The medical community has reason for cautious optimism in fighting the Ebola virus in Democratic Republic of the Congo: A new vaccine has been created since the 2014 West Africa outbreak. Frederick Murphy/Centers for Disease Control and Prevention via AP hide caption

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Frederick Murphy/Centers for Disease Control and Prevention via AP

Close-up of tzoallis being made during a summer nutrition workshop held by Puente a la Salud, a group based in Oaxaca, Mexico, that is helping to push an amaranth comeback. An ancient Aztec staple, tzoallis are made of amaranth and corn flour, agave honey and amaranth cereal. Courtesy of Puente a la Salud Comunitaria hide caption

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Courtesy of Puente a la Salud Comunitaria

Fishermen in Papua New Guinea, living on their boats, wait for the tide to change before going out to fish. Tuberculosis is a major health threat in the Pacific Ocean nation. Jason South/The AGE/Fairfax Media via Getty Images hide caption

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Jason South/The AGE/Fairfax Media via Getty Images

Zubair, who was diagnosed with a bone tumor and had part of his leg amputated, uses morphine to manage his pain. "Because of morphine I am surviving," he says. With the pain relief, he can ride his motorbike and work at a coffee shop. Screengrab from "Using Morphine To Stay Alive" hide caption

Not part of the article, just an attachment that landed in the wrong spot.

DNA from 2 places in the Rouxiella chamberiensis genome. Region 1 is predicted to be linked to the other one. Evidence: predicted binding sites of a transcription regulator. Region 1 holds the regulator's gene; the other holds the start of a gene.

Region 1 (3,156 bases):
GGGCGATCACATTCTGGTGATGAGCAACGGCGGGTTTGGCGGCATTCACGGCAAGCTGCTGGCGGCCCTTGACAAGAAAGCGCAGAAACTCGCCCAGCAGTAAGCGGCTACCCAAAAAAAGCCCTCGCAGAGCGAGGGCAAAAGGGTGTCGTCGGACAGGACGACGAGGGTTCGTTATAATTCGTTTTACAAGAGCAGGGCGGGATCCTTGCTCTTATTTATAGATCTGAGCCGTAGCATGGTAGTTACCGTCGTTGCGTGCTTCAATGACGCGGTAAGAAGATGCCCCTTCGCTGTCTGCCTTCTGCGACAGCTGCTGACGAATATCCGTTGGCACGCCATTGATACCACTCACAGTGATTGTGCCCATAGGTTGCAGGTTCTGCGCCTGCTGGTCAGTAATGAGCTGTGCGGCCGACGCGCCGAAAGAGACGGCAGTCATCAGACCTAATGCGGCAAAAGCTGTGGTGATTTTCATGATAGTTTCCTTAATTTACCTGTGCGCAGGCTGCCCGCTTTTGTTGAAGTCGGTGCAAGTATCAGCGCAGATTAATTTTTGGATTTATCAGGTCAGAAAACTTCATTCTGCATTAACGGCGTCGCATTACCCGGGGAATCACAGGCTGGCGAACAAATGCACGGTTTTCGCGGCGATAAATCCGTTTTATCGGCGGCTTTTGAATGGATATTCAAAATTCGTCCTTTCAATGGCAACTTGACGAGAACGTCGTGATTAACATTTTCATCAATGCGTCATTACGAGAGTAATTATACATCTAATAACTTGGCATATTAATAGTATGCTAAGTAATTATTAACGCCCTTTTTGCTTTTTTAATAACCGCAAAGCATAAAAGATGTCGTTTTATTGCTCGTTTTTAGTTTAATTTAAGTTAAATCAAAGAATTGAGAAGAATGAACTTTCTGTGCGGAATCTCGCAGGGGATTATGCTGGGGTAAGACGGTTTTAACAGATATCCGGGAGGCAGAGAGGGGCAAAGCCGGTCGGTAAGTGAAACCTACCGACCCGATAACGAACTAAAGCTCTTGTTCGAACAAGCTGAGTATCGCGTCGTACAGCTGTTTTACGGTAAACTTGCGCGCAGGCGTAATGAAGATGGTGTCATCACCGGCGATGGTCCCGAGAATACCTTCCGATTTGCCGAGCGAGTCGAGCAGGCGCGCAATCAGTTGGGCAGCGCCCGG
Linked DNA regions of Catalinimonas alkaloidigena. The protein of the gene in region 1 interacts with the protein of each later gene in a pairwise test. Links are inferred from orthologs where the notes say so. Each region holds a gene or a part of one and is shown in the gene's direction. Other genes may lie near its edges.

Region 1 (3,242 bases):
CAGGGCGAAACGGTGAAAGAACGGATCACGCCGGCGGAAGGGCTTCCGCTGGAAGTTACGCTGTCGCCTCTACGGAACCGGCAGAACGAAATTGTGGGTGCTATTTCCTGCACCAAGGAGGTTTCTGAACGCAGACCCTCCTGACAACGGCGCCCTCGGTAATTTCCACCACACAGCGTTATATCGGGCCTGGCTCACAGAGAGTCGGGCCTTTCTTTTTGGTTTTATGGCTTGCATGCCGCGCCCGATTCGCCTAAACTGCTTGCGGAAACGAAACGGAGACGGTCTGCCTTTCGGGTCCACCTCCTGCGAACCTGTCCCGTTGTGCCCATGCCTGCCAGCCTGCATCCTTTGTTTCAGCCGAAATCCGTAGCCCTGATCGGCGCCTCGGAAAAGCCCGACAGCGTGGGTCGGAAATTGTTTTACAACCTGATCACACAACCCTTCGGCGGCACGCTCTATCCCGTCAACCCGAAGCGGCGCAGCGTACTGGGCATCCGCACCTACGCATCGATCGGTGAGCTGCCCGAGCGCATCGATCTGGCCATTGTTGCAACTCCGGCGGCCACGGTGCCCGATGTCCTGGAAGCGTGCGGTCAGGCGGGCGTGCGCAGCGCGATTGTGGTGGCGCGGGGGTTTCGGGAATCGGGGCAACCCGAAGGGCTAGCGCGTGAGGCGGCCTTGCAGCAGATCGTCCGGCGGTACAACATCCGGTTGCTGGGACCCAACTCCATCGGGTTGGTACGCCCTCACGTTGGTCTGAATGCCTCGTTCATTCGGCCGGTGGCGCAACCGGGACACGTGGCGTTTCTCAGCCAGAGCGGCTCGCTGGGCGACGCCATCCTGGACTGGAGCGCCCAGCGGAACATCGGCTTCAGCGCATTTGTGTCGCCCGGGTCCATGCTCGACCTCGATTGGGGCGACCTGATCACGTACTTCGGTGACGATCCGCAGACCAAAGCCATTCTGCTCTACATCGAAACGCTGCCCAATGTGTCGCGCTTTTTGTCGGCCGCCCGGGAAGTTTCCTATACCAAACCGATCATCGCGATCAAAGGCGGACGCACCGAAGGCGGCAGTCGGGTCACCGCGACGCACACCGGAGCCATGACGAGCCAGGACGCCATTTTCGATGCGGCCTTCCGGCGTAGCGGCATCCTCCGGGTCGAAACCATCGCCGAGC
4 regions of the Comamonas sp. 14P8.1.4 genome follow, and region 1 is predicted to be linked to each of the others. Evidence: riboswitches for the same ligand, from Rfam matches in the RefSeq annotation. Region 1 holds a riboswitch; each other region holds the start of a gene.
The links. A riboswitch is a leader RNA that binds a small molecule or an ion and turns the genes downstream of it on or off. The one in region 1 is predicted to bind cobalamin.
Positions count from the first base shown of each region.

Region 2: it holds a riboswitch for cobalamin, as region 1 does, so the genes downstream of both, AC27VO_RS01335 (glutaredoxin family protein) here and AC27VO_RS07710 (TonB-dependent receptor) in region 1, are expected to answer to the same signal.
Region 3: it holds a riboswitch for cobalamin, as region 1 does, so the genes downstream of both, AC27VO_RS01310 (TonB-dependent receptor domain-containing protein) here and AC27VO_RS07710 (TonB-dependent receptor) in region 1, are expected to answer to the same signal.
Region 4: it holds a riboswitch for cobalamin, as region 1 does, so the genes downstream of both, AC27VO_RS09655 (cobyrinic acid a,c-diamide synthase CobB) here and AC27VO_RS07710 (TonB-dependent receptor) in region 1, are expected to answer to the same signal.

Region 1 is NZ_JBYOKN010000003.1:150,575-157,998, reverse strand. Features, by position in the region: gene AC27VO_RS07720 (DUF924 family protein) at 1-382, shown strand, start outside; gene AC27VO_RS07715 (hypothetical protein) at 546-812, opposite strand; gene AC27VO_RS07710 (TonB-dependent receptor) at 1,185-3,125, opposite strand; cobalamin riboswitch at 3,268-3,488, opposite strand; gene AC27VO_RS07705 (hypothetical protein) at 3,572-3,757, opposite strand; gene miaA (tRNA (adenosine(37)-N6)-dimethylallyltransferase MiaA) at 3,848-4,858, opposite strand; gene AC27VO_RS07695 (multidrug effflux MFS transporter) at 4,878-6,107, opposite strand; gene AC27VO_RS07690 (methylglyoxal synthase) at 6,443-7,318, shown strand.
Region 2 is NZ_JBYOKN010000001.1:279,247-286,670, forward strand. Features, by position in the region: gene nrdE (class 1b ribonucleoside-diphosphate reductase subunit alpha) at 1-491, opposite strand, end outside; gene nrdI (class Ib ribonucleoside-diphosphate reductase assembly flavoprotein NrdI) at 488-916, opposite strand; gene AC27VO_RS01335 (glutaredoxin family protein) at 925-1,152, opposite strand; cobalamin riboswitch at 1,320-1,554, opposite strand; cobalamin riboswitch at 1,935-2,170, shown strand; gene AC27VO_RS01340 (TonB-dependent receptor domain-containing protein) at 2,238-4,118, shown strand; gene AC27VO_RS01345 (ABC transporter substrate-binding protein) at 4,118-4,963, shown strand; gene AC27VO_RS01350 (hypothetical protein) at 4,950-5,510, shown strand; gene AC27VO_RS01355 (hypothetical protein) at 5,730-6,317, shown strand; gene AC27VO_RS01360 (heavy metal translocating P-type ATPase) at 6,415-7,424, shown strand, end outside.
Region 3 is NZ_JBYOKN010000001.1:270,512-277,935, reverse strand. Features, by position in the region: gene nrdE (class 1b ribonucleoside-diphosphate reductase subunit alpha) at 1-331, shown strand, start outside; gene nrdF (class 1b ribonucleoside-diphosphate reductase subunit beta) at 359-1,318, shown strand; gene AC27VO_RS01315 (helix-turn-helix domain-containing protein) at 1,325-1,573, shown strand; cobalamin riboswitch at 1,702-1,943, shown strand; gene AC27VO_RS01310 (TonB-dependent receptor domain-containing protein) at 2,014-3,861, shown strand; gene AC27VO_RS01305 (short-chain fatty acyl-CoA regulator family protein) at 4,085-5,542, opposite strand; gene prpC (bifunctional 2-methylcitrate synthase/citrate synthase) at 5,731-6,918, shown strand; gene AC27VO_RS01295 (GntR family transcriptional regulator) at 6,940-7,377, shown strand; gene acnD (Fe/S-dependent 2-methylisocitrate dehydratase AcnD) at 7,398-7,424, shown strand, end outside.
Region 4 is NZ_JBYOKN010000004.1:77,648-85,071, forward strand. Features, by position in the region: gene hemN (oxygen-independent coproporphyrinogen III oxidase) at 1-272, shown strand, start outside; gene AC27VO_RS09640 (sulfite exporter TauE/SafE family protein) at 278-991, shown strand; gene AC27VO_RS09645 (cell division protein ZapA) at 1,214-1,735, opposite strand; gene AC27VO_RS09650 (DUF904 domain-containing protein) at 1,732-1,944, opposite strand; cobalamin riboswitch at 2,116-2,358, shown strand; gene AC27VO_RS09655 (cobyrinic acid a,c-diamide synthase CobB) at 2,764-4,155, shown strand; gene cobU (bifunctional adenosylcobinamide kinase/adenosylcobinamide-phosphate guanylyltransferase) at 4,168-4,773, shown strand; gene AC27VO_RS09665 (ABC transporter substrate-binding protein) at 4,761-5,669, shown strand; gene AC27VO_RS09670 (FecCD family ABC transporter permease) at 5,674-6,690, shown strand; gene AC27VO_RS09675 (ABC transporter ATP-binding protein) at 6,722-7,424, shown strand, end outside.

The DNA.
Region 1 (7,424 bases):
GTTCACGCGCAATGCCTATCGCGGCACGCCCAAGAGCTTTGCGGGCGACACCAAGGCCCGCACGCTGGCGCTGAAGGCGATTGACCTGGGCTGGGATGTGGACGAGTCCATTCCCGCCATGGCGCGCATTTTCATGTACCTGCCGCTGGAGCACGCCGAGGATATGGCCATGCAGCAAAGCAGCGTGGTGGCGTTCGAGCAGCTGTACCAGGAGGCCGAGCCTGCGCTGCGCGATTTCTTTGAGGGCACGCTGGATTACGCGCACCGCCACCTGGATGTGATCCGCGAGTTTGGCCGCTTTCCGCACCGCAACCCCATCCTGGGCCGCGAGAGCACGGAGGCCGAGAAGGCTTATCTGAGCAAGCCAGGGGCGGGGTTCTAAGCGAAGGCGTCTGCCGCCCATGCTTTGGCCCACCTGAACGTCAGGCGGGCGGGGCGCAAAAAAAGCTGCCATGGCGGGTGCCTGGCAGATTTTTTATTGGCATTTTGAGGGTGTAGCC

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Screengrab from "Using Morphine To Stay Alive"

A girl carries a child in the outskirts of Lilongwe, the capital of Malawi. That's one of the countries in sub-Saharan Africa that has made good progress in reducing child mortality. Aris Messinis/AFP/Getty Images hide caption

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Aris Messinis/AFP/Getty Images

Each year thousands of people from around the world tour the Gomantong Cave in Borneo. Although scientists have found a potentially dangerous virus in bats that roost in the cave, no one has ever gotten sick from a trip here. Razis Nasri hide caption

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Razis Nasri

The Next Pandemic Could Be Dripping On Your Head

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Once called the "Dutchmen" because of their large noses and large bellies, proboscis monkeys live only in Borneo. Ecosystems that have a lot of diverse animals, like this monkey, also tend to have a lot of diverse viruses. Charles Ryan hide caption

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Charles Ryan

Why Killer Viruses Are On The Rise

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From left: A scene from the video of a car crash test; illustration of a mosquito transmitting the Zika virus; a menstrual shed in Nepal. Insurance Institute for Highway Safety/YouTube; BSIP/UIG via Getty Images; Poulomi Basu/Magnum Emergency Fund hide caption

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Insurance Institute for Highway Safety/YouTube; BSIP/UIG via Getty Images; Poulomi Basu/Magnum Emergency Fund